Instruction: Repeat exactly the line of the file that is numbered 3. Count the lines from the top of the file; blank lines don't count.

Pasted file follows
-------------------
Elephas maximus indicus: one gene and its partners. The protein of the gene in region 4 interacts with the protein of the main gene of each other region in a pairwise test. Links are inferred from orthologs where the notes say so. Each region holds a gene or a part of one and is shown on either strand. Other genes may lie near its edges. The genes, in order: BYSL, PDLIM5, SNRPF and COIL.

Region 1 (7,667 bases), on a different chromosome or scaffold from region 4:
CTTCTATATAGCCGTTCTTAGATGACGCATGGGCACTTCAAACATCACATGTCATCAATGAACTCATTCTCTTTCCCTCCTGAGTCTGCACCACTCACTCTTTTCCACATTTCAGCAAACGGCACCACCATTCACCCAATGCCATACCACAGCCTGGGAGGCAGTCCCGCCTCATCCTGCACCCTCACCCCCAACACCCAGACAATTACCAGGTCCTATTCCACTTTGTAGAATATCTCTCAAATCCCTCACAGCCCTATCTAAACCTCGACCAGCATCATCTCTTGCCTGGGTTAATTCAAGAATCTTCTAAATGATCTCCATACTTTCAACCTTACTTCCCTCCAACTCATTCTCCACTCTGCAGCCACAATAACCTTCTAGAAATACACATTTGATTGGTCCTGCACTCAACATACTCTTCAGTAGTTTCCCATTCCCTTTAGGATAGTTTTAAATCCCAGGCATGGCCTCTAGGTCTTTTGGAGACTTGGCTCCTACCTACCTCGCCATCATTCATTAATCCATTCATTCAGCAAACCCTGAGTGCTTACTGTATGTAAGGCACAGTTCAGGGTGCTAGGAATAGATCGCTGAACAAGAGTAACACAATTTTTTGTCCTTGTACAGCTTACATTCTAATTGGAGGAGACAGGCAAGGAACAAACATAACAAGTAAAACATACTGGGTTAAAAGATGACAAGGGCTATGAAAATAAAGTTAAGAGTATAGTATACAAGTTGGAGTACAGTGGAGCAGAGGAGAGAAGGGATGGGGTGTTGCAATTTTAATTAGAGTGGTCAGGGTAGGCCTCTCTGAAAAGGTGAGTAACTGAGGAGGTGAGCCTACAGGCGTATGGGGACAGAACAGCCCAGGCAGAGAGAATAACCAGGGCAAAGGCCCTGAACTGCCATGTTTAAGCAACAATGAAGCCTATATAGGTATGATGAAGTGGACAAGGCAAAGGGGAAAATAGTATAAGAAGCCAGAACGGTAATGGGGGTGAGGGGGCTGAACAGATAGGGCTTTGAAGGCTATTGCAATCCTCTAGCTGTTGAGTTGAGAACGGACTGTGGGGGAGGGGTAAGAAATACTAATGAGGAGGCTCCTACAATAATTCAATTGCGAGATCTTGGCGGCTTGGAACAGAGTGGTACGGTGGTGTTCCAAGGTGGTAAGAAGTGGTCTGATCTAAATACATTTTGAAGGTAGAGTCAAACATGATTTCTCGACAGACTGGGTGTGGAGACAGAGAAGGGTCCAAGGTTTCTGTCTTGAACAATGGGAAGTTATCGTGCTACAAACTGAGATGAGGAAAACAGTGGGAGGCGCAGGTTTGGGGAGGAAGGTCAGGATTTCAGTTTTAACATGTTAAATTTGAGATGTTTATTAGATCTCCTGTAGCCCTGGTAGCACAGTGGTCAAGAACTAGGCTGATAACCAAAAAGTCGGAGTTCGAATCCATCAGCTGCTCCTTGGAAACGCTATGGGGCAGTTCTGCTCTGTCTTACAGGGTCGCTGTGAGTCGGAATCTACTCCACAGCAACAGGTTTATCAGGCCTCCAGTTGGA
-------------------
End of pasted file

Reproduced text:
CTTCTATATAGCCGTTCTTAGATGACGCATGGGCACTTCAAACATCACATGTCATCAATGAACTCATTCTCTTTCCCTCCTGAGTCTGCACCACTCACTCTTTTCCACATTTCAGCAAACGGCACCACCATTCACCCAATGCCATACCACAGCCTGGGAGGCAGTCCCGCCTCATCCTGCACCCTCACCCCCAACACCCAGACAATTACCAGGTCCTATTCCACTTTGTAGAATATCTCTCAAATCCCTCACAGCCCTATCTAAACCTCGACCAGCATCATCTCTTGCCTGGGTTAATTCAAGAATCTTCTAAATGATCTCCATACTTTCAACCTTACTTCCCTCCAACTCATTCTCCACTCTGCAGCCACAATAACCTTCTAGAAATACACATTTGATTGGTCCTGCACTCAACATACTCTTCAGTAGTTTCCCATTCCCTTTAGGATAGTTTTAAATCCCAGGCATGGCCTCTAGGTCTTTTGGAGACTTGGCTCCTACCTACCTCGCCATCATTCATTAATCCATTCATTCAGCAAACCCTGAGTGCTTACTGTATGTAAGGCACAGTTCAGGGTGCTAGGAATAGATCGCTGAACAAGAGTAACACAATTTTTTGTCCTTGTACAGCTTACATTCTAATTGGAGGAGACAGGCAAGGAACAAACATAACAAGTAAAACATACTGGGTTAAAAGATGACAAGGGCTATGAAAATAAAGTTAAGAGTATAGTATACAAGTTGGAGTACAGTGGAGCAGAGGAGAGAAGGGATGGGGTGTTGCAATTTTAATTAGAGTGGTCAGGGTAGGCCTCTCTGAAAAGGTGAGTAACTGAGGAGGTGAGCCTACAGGCGTATGGGGACAGAACAGCCCAGGCAGAGAGAATAACCAGGGCAAAGGCCCTGAACTGCCATGTTTAAGCAACAATGAAGCCTATATAGGTATGATGAAGTGGACAAGGCAAAGGGGAAAATAGTATAAGAAGCCAGAACGGTAATGGGGGTGAGGGGGCTGAACAGATAGGGCTTTGAAGGCTATTGCAATCCTCTAGCTGTTGAGTTGAGAACGGACTGTGGGGGAGGGGTAAGAAATACTAATGAGGAGGCTCCTACAATAATTCAATTGCGAGATCTTGGCGGCTTGGAACAGAGTGGTACGGTGGTGTTCCAAGGTGGTAAGAAGTGGTCTGATCTAAATACATTTTGAAGGTAGAGTCAAACATGATTTCTCGACAGACTGGGTGTGGAGACAGAGAAGGGTCCAAGGTTTCTGTCTTGAACAATGGGAAGTTATCGTGCTACAAACTGAGATGAGGAAAACAGTGGGAGGCGCAGGTTTGGGGAGGAAGGTCAGGATTTCAGTTTTAACATGTTAAATTTGAGATGTTTATTAGATCTCCTGTAGCCCTGGTAGCACAGTGGTCAAGAACTAGGCTGATAACCAAAAAGTCGGAGTTCGAATCCATCAGCTGCTCCTTGGAAACGCTATGGGGCAGTTCTGCTCTGTCTTACAGGGTCGCTGTGAGTCGGAATCTACTCCACAGCAACAGGTTTATCAGGCCTCCAGTTGGA